Why 2013 was not all laughs for Egypt's famous funny man Bassem Youssef
This year has been a controversial one for Bassem Youssef, one of Egypt’s most popular satirists who hosted the TV show “al-Bernameg” (“The Program”).
He faced several legal complaints and investigations into his work throughout 2013.
“With all the difficulties he faced this year, he became even more popular in Egypt,” Abdullah Hussein, former editor-in-chief of the MENA news agency, told Al Arabiya News.
Ibrahim Abu Kayla, a journalist for the state-run newspaper al-Goumhuria, told Al Arabiya News that Youssef has become “without a doubt one of the icons of post-revolution Egypt.”
The satirist has been under the microscope since the start of his show in 2011.
Youssef was taken to court in March 2013 after he was accused of ridiculing the government of deposed President Mohammad Mursi and insulting Islam.
The charges were dismissed, but questions were raised about freedom of speech.
“Under the rule of the Muslim Brotherhood, journalists were afraid to criticize the regime because it was so powerful … which thus led to the limitation of freedom of speech in the country,” Osama Saraya, former editor-in-chief of the state-run newspaper Al-Ahram, told Al Arabiya News.
Youssef was undeterred by his arrest, mocking Morsi again the next time he went on air.
The case led the United States to express “real concerns” about the direction being taken by the then-government, Agence France Press reported.
“Without Bassem and all those journalists and bloggers and brave protesters who took to Tahrir Square to voice dissent, you, President Mursi, wouldn’t have been in a position to repress them,” said the American comedian.
After a four-month hiatus following the holy month of Ramadan and the removal of Morsi, “al-Bernameg” made its comeback in Oct. 2013.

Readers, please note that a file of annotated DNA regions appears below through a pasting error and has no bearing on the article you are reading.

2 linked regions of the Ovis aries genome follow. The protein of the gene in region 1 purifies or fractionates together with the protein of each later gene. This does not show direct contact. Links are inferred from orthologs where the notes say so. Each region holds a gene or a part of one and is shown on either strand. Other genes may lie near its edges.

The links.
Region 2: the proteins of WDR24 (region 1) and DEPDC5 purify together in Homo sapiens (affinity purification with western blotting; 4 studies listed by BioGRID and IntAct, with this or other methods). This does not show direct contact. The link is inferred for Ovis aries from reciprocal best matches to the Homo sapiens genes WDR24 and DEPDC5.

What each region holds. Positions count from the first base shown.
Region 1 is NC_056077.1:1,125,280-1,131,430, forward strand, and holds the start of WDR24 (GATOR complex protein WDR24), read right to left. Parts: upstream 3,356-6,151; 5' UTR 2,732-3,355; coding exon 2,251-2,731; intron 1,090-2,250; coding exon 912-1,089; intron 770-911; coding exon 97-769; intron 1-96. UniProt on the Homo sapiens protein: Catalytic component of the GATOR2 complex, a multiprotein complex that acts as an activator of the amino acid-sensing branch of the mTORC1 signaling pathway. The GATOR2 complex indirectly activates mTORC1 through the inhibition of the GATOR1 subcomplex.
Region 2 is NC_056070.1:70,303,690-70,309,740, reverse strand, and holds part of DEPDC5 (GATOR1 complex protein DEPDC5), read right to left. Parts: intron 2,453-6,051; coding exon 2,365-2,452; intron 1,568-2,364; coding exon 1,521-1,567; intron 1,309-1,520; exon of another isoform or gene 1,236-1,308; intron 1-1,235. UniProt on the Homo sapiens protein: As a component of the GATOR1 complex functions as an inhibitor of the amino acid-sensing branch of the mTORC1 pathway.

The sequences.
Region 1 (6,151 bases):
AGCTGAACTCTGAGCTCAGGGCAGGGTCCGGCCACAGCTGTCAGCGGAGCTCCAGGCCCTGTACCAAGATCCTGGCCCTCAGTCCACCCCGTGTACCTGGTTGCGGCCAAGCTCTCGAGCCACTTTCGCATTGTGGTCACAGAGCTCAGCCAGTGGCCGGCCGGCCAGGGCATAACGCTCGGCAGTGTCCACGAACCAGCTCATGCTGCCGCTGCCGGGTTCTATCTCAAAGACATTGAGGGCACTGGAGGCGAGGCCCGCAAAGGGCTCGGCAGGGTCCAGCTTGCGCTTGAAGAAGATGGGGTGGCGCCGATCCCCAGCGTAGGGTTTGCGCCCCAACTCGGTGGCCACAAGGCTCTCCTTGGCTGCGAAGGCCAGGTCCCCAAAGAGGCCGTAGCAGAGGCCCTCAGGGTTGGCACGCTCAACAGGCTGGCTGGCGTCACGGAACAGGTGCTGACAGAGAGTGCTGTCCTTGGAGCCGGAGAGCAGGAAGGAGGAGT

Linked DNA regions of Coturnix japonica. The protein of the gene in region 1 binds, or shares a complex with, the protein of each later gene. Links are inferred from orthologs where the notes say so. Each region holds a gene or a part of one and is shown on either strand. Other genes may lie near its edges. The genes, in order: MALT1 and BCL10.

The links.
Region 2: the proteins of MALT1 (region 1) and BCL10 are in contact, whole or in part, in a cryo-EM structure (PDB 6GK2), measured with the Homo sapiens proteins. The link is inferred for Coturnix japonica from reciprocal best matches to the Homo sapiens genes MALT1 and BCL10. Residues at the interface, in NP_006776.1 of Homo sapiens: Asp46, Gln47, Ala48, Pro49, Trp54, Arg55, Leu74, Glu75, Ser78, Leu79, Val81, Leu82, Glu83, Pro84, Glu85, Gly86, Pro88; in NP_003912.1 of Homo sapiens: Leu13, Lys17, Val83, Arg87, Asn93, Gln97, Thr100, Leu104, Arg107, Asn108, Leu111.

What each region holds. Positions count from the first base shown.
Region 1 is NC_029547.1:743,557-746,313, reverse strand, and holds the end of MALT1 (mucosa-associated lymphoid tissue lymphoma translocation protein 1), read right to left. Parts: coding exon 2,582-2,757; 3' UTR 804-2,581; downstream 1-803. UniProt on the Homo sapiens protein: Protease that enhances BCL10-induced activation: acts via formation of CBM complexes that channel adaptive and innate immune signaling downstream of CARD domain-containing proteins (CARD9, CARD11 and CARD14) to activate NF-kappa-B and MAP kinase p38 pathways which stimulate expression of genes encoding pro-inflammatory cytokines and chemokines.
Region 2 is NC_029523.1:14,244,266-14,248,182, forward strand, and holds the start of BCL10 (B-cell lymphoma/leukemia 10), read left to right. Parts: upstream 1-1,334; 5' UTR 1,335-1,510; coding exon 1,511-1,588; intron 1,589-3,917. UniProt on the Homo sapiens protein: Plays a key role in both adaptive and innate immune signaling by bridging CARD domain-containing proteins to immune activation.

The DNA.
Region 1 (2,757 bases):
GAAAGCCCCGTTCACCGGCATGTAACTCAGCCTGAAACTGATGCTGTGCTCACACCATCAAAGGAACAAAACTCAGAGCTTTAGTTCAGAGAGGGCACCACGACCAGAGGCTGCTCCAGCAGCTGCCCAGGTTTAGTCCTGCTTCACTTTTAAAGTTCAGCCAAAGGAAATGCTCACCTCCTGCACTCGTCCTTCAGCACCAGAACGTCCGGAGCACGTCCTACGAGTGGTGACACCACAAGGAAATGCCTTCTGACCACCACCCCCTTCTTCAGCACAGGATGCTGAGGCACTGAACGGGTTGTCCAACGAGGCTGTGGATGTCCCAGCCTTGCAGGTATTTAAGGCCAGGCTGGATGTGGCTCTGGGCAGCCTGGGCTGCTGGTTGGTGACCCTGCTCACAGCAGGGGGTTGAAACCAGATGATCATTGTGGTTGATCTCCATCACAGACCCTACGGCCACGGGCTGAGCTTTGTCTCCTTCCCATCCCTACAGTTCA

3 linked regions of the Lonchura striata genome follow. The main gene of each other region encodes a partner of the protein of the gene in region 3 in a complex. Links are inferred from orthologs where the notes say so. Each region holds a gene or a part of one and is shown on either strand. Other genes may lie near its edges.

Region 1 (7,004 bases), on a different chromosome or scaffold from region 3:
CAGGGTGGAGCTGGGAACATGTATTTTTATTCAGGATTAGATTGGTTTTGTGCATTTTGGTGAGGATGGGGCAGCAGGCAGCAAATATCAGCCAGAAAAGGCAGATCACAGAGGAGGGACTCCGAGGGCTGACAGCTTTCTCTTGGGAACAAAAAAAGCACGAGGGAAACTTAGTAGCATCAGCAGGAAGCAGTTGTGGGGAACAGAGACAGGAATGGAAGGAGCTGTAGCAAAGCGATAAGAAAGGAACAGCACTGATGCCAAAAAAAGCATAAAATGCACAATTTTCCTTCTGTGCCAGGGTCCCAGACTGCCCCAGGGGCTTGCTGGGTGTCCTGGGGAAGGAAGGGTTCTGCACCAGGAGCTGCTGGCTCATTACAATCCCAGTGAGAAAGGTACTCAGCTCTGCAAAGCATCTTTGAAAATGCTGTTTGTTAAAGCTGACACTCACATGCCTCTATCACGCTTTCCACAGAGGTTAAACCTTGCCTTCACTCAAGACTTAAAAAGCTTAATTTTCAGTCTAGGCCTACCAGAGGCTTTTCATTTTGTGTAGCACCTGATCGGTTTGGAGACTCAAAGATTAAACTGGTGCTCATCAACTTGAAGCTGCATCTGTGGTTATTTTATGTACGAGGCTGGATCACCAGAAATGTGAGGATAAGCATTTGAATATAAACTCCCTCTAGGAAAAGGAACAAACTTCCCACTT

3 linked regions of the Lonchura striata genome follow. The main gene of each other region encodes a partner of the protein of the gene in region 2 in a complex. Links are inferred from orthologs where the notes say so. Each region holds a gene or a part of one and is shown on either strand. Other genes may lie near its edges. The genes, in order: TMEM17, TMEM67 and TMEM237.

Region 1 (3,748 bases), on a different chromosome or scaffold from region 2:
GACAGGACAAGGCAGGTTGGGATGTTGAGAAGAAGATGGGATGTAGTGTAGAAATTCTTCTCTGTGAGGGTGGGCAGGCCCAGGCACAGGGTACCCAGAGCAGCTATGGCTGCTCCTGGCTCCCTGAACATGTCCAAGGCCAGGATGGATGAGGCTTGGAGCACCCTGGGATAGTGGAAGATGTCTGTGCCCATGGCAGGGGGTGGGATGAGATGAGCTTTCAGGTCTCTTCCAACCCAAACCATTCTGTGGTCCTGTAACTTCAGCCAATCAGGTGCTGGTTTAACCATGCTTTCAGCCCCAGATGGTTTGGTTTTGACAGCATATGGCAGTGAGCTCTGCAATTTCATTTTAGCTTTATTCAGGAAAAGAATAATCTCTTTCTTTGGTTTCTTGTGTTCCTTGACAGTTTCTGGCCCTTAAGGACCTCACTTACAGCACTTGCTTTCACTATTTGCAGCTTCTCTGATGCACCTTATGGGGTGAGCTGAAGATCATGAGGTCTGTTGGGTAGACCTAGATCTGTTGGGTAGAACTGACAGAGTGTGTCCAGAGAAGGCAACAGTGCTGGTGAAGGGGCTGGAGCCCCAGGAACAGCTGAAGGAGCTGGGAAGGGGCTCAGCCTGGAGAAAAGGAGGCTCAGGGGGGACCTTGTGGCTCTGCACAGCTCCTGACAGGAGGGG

However, following the first episode of the new season, in which Youssef mocked military leaders, the Egyptian private satellite TV channel CBC said it would stop airing the program because it violated the channel’s editorial policy.
The incident garnered mixed public reactions.
“There should be no red lines, but some boundaries that no journalist should cross, no matter who is ruling the country,” Abu Kayla said. “Youssef was crossing the line … He misunderstood the principles of freedom of speech.”
Others, who saw the incident as a step back for free speech in Egypt, called for a boycott of CBC, the Associated Press reported.
Youssef is not the only media figure to face censorship in Egypt since the ouster of former President Hosni Mubarak.
Prominent talk-show host Reem Magued’s program “Baladna bel Masry” was taken off-air in July after she chanted “down with the military rule” while being interviewed for another show.
Hussein said: “The problem with the media in Egypt now is, it’s either you’re with us or against us. No other opinion is accepted.”
He added: “Stopping a program or a presenter just because they don’t respect the direction the channel follows isn’t right. The right thing would be an opinion and the other opinion. That’s how the media should be.”
Saraya said: “The state of the media in Egypt has changed since Mubarak stepped down … but journalists have to remain far from the army as they’re protected by history. No one should even think of challenging the Egyptian army.”
There are rumors that Youssef and his show will be back on air in February on German TV channel Deutsche Welle, his father told the Egyptian daily news website Al-Ahram.
Youssef was recently named by TIME magazine one of the 100 most influential people in the world, and was crowned “Man of the Year” at the Esquire Middle East Award on Dec. 5.
Thanks to his show, he was the region’s top trending person online in 2013.
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